reading the buffer in a pixel position by pixel position order, and
determining the currently active highest edge from the reading of said buffer.
A preferred embodiment of the present invention will now be described with reference to the accompanying drawings in which:
FIG. 1 is a schematic block diagram of the incorporation of the preferred embodiment into a printing system;
FIG. 2 illustrates the banded nature of the preferred output device;
FIG. 3 illustrates a single band of FIG. 2 in more detail;
FIG. 4 is a flow chart illustrating the process of creating an output image for a printer device;
FIG. 5 illustrates the data structure of an object for display;
FIG. 6 illustrates multiple overlapping objects;
FIG. 7 illustrates the rendering process of the objects in FIG. 6;
FIG. 8 illustrates the process of "culling" objects from an image;
FIG. 9 illustrates a sample image;
FIG. 10 illustrates the band object intersection list for the image of FIG. 9;
FIG. 11 illustrates the band preparation process of the preferred embodiment;
FIG. 12 illustrates the process of culling portions of an object from a particular band which is to be printed;
FIG. 13 illustrate the process of vectorizing a spline into corresponding line segments;
FIG. 14 illustrates a number of line segments within a band which is to be rendered;
FIG. 15 illustrates the vector line intersection list for the band of FIG. 14;
FIG. 16 illustrates the computer system of FIG. 1 in more detail;
FIG. 17 illustrates the data flow through the band rendering subsystem of FIG. 16;
FIG. 18 is a schematic block diagram of the band rendering subsystem of FIG. 16;
FIG. 19 is a schematic block diagram of the graphics engine module (GEM) of FIG. 18 in more detail;
FIG. 20 illustrates the format of storing line segments in the preferred embodiment;
FIG. 21 illustrates the Zedge buffer structure of the preferred embodiment;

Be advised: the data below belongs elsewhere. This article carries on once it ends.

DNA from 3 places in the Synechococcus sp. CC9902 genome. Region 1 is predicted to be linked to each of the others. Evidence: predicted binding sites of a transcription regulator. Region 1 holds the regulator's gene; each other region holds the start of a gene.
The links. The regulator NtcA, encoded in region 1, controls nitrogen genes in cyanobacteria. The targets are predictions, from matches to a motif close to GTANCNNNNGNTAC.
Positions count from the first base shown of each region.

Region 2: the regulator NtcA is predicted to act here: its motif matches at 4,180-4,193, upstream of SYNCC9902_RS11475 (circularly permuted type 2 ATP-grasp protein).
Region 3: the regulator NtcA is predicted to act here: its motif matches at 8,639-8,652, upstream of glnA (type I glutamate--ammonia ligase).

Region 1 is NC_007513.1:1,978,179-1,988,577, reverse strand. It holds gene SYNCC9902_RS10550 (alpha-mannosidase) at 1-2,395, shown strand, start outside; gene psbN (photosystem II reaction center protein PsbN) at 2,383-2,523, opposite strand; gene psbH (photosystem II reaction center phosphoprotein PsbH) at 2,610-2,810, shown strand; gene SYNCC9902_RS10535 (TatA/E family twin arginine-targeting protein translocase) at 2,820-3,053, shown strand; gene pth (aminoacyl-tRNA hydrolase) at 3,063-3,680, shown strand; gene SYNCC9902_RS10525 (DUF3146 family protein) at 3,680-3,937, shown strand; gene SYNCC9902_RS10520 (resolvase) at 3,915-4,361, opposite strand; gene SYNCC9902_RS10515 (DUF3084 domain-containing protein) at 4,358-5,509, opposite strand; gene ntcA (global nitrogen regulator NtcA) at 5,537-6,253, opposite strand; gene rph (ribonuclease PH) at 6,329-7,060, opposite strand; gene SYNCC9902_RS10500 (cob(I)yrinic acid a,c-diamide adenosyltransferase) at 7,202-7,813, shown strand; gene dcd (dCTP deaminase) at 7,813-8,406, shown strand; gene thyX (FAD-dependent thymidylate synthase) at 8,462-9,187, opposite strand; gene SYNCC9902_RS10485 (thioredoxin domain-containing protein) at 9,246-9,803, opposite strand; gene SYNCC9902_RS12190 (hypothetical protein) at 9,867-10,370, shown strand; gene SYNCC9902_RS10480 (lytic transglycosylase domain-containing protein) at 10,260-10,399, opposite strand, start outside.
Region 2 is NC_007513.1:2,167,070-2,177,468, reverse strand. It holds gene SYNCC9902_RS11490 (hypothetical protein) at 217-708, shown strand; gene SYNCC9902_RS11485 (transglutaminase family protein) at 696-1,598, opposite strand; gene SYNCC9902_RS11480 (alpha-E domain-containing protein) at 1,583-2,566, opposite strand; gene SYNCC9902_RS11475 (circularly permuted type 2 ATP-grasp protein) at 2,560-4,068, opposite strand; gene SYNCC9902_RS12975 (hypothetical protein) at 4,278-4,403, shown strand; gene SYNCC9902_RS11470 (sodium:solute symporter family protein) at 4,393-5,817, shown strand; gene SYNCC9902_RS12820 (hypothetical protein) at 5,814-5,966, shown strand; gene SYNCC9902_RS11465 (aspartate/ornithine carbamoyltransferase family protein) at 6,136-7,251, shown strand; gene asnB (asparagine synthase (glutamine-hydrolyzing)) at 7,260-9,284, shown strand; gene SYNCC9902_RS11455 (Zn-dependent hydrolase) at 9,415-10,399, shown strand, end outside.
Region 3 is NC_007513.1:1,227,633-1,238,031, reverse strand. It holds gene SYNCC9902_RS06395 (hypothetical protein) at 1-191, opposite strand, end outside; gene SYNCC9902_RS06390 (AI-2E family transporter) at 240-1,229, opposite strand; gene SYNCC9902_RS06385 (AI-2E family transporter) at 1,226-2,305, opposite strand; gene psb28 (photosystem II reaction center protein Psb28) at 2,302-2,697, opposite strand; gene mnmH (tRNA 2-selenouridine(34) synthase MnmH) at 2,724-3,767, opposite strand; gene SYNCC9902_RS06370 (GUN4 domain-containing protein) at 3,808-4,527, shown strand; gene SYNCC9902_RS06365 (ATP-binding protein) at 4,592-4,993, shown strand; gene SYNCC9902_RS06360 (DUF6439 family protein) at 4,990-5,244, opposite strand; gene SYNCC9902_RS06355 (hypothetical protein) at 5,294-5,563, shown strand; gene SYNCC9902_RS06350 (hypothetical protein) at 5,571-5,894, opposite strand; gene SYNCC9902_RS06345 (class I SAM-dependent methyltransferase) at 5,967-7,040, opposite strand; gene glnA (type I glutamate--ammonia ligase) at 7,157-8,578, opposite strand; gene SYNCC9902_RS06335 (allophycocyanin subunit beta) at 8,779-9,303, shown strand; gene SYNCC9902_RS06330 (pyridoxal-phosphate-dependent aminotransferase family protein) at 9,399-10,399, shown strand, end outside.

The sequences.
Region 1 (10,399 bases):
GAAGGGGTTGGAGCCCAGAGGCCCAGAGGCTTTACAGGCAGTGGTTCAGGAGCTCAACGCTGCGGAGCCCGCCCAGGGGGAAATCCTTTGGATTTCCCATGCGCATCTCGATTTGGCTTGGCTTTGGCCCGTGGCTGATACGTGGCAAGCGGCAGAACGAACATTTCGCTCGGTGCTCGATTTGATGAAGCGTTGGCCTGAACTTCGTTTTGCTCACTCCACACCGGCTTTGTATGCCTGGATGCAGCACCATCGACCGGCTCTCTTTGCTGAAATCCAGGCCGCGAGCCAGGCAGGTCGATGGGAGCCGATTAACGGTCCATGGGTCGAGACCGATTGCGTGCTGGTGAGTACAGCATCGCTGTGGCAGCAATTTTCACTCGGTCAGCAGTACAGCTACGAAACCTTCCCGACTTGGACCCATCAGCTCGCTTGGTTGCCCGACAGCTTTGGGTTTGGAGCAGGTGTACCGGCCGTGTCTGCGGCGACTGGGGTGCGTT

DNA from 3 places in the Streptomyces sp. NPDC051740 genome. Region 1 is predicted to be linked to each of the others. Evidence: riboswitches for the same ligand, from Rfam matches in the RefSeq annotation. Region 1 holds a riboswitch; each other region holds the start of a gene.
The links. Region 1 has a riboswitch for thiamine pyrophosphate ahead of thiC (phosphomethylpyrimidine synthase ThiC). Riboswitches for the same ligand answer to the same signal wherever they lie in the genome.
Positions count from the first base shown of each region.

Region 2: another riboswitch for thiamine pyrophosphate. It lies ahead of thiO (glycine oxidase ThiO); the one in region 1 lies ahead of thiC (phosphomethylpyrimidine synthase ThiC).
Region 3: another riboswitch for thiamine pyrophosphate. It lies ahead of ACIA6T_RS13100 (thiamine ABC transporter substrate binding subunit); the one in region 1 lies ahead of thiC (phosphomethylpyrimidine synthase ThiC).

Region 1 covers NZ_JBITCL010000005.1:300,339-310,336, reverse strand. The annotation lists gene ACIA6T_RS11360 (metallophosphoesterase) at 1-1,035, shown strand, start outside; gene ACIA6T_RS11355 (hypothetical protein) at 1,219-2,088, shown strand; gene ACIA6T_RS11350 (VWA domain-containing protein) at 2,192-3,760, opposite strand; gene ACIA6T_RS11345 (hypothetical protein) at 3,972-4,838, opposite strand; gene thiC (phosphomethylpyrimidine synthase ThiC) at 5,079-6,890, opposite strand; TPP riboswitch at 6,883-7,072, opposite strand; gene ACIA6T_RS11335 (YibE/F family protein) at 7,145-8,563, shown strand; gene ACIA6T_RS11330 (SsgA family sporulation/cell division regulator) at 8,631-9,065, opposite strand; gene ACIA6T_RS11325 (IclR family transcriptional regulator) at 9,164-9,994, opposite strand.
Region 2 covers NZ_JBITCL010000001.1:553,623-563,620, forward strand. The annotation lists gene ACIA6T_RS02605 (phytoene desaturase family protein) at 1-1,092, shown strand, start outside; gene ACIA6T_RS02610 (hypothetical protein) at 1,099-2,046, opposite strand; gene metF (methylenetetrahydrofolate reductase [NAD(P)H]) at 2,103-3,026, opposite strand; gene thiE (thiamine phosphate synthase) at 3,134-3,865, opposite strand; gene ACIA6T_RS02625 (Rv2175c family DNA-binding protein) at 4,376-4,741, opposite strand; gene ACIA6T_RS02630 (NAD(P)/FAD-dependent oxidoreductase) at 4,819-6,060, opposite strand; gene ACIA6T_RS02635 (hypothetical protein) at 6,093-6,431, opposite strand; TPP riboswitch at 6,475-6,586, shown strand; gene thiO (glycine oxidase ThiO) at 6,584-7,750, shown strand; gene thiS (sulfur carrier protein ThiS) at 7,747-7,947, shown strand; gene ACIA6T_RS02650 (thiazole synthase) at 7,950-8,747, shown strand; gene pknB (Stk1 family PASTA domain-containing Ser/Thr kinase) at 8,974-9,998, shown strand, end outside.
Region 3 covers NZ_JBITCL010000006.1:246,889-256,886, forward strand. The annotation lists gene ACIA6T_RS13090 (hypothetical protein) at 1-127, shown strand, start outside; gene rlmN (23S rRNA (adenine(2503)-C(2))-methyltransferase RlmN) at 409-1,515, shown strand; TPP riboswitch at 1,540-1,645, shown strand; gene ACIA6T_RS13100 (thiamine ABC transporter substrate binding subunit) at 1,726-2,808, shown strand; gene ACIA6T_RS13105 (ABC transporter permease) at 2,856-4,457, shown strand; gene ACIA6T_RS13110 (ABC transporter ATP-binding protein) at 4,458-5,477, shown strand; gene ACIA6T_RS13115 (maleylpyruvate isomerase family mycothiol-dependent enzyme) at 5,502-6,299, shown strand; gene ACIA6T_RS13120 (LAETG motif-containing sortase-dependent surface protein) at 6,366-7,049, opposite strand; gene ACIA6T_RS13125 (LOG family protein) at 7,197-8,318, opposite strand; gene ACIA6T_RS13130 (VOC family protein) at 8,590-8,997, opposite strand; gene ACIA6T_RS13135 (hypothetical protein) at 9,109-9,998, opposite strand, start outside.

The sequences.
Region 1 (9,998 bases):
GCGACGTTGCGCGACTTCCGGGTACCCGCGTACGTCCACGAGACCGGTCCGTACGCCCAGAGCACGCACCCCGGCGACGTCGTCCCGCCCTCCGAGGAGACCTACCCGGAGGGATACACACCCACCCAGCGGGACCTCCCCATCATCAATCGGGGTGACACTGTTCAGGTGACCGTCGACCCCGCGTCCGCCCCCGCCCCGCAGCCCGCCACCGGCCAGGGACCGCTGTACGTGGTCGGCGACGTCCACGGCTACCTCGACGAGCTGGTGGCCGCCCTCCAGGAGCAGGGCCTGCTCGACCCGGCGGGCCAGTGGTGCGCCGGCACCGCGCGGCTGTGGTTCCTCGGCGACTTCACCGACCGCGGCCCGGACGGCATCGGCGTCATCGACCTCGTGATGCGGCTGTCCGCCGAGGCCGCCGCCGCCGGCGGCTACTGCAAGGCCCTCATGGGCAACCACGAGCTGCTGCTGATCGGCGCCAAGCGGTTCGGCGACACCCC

FIG. 22 illustrates the shadow Zedge buffer of the preferred embodiment;
FIG. 23 illustrates the rendering unit of FIG. 19 in more detail;
FIG. 24 is a schematic block diagram of the visibility determination unit (VDU) of FIG. 19;
FIG. 25 illustrates the transparency mask register structure used in the preferred embodiment;
FIG. 26 is a schematic block diagram of the run length encoder of the rendering unit of FIG. 23;
FIG. 27 illustrates the run length encoder data structure utilized in the preferred embodiment;
FIG. 28 is a schematic block diagram of the ink jet module of FIG. 18.
FIG. 29 illustrates an object's opaque level entry in the property table utilized in the preferred embodiment;
FIG. 30 illustrates an object's transparency level entry in the property table utilized in the preferred embodiment;
FIG. 31 is a schematic block diagram of the run length expander unit of FIG. 28;
FIG. 32 is a schematic block diagram of the blend calculator of FIG. 28.
FIG. 33 is a schematic block diagram of the blend processor of FIG. 32;
FIG. 34 is a schematic block diagram of the compositor of FIG. 28; and
FIG. 35 is a schematic block diagram of a mixer unit of FIG. 34; and
FIG. 36 is a schematic block diagram of the resynchronization unit of FIG. 28.
Referring now to FIG. 1, the preferred embodiment is designed to operate in an environment where images are scanned on a pixel by pixel basis by a scanner 1 with the pixels being transferred to a computer system 2. The computer system 2 is configured to utilize predefined graphical objects 3, stored on various internal and external media, which are combined with the scanned image from scanner 1 with the resultant image being printed out on a printer 4. Preferably, the printer 4 is a "banded" ink jet printing device such as the Canon CJ10 Ink Jet Printer. The Canon CJ10 is a "banded" printing device in that it prints an image by printing individual bands one after another.
Referring now to FIG. 2, there will now be explained the operation of a banded printing device with the preferred embodiment. A page 7 is created from a large number of bands 8 with each band being printed one after the other. Each band 8 is in turn made up of a large number of lines 9. Without loss of generality, it will be assumed that the lines are printed from the top to the bottom of each band. However, clearly other formats are possible.